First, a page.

Remington’s handsome new big-bore six-shooter looked more like the classic Colt Peacemaker than before. Although this single action sold for just $10.70, it was not a good seller and production of this .44-40 was limited to about 2,020 revolvers. Manufacture of the ’90 model ceased in 1894, marking the end of Remington’s bid for a spot in the large caliber revolver marketplace.
While the Remington frontier models never represented much of a threat to Colt’s domination of the big-bore revolver market, these Old West “smokewagons” did have their loyal followers on both sides of the law. Chief among these was the infamous Missouri bad man Frank James, who rode the outlaw trail with his brother Jesse and often carried a brace of .44-40 caliber 1875 Remingtons. Upon surrendering to Missouri Gov. T.T. Crittenden in 1882, Frank was asked why he carried Remingtons. The desperado replied, “Because the Remington is the hardest and the surest shooting pistol made, and because it carries exactly the same cartridge that a Winchester rifle does [.44-40]. My armament was two Remingtons and a Winchester rifle. The cartridges of one filled the chambers of the other. You can now see why I prefer the Remington. There is no confusion of ammunition here. When a man gets into a close, hot fight, with a dozen men shooting at him all at once, he must have his ammunition all of the same kind.”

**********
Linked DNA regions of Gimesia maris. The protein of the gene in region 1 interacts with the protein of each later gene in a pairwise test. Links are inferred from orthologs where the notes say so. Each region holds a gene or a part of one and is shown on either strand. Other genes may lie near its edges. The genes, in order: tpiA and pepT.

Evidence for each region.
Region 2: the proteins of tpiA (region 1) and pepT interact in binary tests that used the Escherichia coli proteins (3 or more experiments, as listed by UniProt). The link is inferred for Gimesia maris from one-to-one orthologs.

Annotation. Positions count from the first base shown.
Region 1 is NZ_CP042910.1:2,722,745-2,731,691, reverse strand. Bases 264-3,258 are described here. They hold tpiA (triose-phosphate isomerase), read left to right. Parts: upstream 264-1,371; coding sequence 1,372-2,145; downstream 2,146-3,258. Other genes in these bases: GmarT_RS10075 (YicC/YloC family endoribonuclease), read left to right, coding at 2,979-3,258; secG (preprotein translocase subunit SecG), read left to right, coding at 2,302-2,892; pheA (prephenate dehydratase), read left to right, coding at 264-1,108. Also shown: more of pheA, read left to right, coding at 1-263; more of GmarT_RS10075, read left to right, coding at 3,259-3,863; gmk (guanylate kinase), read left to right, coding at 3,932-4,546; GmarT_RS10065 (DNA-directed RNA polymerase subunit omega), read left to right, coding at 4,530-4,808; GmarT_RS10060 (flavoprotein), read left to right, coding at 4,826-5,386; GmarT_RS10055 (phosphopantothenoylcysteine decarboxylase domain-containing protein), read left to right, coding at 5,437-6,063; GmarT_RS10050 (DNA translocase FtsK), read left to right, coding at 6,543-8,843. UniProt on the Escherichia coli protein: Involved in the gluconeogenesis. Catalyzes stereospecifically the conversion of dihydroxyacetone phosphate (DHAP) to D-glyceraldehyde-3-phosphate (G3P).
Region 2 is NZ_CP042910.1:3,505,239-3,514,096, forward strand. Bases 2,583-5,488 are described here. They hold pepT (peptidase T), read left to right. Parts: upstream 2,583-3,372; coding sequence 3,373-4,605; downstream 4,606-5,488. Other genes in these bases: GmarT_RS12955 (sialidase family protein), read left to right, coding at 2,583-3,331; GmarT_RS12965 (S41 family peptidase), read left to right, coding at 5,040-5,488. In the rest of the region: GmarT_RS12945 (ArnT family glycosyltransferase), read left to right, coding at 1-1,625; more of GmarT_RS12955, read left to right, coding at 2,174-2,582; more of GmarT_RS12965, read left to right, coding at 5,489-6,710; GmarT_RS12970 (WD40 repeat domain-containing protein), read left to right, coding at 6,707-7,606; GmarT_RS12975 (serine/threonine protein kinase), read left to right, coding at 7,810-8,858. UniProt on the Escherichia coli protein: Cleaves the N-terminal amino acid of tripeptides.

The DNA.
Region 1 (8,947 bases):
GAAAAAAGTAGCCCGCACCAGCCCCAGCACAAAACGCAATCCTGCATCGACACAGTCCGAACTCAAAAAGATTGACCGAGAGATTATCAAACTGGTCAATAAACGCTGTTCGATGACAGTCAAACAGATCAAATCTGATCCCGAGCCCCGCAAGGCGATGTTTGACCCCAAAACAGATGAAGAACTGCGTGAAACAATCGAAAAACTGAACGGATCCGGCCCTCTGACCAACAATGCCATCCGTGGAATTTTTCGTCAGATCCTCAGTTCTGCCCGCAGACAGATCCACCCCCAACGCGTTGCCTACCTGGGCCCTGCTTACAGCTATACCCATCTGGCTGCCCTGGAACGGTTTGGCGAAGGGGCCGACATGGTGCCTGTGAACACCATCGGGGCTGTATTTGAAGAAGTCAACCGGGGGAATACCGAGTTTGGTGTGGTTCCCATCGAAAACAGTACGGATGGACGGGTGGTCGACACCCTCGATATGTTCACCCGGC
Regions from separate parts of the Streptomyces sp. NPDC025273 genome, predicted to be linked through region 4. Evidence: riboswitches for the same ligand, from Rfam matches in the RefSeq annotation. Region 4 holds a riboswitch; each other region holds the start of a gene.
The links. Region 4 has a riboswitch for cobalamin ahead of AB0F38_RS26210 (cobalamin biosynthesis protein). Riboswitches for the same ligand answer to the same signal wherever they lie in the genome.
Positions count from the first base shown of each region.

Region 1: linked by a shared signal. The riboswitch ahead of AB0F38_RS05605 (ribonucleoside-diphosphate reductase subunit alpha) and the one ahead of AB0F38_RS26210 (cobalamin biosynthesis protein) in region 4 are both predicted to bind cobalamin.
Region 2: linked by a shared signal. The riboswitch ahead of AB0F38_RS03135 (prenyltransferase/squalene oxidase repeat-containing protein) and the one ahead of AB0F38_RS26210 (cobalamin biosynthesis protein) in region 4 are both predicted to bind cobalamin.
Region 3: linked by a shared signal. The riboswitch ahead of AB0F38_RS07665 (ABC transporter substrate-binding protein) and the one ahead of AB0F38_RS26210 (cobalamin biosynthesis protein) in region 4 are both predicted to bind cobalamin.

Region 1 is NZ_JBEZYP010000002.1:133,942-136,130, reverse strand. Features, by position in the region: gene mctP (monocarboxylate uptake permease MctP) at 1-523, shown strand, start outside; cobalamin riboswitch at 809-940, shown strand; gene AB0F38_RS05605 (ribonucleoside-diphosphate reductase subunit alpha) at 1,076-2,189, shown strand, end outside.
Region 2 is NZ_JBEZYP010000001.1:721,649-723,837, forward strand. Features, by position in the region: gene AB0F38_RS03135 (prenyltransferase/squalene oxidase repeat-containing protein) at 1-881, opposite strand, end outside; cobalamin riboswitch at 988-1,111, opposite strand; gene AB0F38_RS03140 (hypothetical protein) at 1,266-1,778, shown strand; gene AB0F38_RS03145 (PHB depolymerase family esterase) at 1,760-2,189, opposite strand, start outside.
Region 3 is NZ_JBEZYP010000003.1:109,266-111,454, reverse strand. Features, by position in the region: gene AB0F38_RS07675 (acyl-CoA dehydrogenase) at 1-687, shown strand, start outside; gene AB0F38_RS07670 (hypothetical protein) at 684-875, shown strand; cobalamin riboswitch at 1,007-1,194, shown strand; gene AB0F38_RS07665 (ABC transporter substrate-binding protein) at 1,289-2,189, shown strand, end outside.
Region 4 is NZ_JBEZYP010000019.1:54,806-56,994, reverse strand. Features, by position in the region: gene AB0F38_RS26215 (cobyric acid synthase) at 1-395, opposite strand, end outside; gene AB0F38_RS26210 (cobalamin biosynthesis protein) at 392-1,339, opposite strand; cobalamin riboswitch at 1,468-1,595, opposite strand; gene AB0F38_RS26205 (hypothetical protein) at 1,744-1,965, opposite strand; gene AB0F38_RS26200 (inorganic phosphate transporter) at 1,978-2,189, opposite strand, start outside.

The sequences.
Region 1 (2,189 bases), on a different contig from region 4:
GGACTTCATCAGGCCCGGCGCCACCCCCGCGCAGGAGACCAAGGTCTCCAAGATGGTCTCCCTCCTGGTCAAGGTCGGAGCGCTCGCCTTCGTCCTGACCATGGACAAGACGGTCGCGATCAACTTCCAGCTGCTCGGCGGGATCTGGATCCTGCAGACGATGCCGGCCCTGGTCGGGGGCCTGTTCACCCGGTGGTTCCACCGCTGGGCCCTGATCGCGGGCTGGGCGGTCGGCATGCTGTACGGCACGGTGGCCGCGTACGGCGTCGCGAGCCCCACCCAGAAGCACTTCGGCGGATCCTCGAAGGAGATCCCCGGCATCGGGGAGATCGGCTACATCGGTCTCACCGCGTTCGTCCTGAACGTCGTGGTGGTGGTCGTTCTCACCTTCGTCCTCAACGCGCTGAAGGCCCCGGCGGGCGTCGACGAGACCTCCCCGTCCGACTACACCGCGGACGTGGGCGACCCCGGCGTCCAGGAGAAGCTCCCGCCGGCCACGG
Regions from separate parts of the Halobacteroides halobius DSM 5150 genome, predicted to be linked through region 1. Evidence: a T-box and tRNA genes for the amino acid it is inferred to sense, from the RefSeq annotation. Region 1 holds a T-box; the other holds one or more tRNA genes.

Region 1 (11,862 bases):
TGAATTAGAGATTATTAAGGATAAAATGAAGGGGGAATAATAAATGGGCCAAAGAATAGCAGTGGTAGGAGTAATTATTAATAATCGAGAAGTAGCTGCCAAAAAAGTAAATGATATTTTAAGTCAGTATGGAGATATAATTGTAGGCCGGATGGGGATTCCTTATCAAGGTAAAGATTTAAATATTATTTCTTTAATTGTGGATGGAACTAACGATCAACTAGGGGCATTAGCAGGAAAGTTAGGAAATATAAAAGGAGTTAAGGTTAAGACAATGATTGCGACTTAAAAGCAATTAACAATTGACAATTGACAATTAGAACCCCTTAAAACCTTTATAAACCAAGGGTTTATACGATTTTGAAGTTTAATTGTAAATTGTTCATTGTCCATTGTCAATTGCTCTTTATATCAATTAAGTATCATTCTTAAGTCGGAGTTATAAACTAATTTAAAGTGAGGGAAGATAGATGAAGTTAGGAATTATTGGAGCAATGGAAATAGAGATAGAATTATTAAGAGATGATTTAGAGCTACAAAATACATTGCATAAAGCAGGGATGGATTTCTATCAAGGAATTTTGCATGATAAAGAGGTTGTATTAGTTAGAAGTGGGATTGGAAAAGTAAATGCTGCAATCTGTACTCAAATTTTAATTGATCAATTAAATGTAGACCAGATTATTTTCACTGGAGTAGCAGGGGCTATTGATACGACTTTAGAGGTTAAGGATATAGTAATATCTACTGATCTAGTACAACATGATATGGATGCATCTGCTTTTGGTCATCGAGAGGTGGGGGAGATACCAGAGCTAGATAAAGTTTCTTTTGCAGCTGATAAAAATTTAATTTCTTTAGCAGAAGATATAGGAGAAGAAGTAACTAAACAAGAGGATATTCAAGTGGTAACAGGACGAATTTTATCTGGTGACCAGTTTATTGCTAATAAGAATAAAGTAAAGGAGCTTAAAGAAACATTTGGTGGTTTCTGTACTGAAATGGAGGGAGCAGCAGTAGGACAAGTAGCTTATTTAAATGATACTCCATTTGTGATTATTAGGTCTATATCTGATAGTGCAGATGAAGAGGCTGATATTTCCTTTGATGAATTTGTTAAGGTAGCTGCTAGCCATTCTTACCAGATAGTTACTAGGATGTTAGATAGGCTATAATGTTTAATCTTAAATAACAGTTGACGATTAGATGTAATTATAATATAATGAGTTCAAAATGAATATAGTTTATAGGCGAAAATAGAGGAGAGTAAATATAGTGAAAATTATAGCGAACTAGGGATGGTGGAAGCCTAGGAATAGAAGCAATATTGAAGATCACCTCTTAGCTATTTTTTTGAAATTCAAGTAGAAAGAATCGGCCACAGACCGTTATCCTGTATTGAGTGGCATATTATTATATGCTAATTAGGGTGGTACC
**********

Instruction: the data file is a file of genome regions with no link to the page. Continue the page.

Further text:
Today’s Old-Time Remingtons
Due to the increasing value of original arms in shooting condition, currently produced Italian-import reproductions of Remington 1875 and 1890 models, such as those from replica arms importers like Cimarron Fire Arms, Dixie Gun Works, Taylor’s & Co. and Uberti, are finding their way into the holsters and hands of cowboy action shooters, cowboy mounted shooters and frontier gun buffs alike.
These guns represent close, but not exact, copies of the old-time Remingtons. Although both the 1875 and 1890 model Uberti-made replicas maintain the overall look of the 19th-century metallic cartridge Remingtons, they differ primarily in that these modern-day copies’ cylinder base pin-retaining screws are located on the sides of the frame (like the post-1896 Colt SAA) rather than on the forward end of the ejector. Hammer spurs are a tad shorter and finishes vary. Currently produced short-tubed ’90 model reproductions wear 5½-inch barrels rather than the 5¾-inch versions found on originals.
Otherwise they heft and feel like the real deal and, based on this gunner’s experiences at the firing range, they shoot on a par with the vintage guns of this ilk. However, as with any vintage revolvers, anyone wishing to pack one of these modern replicas for live-fire shooting should adhere to the tried-and-true practice of only loading five rounds and leaving the chamber under the firing pin empty, despite the safety system incorporated in these modern imports’ hammers.
Although Remington never dominated the field with its frontier six-guns, the company did leave an indelible mark in history with these ruggedly handsome revolvers. Highly revered by those hardy men who relied on them in the heyday of the Wild West, Remington’s frontier six-guns are sought-after collectibles today—certainly the mark of true classics.
Phil Spangenberger writes for Guns & Ammo, appears on the History Channel and other documentary networks, produces Wild West shows, is a Hollywood gun coach and character actor, and is True West’s Firearms Editor.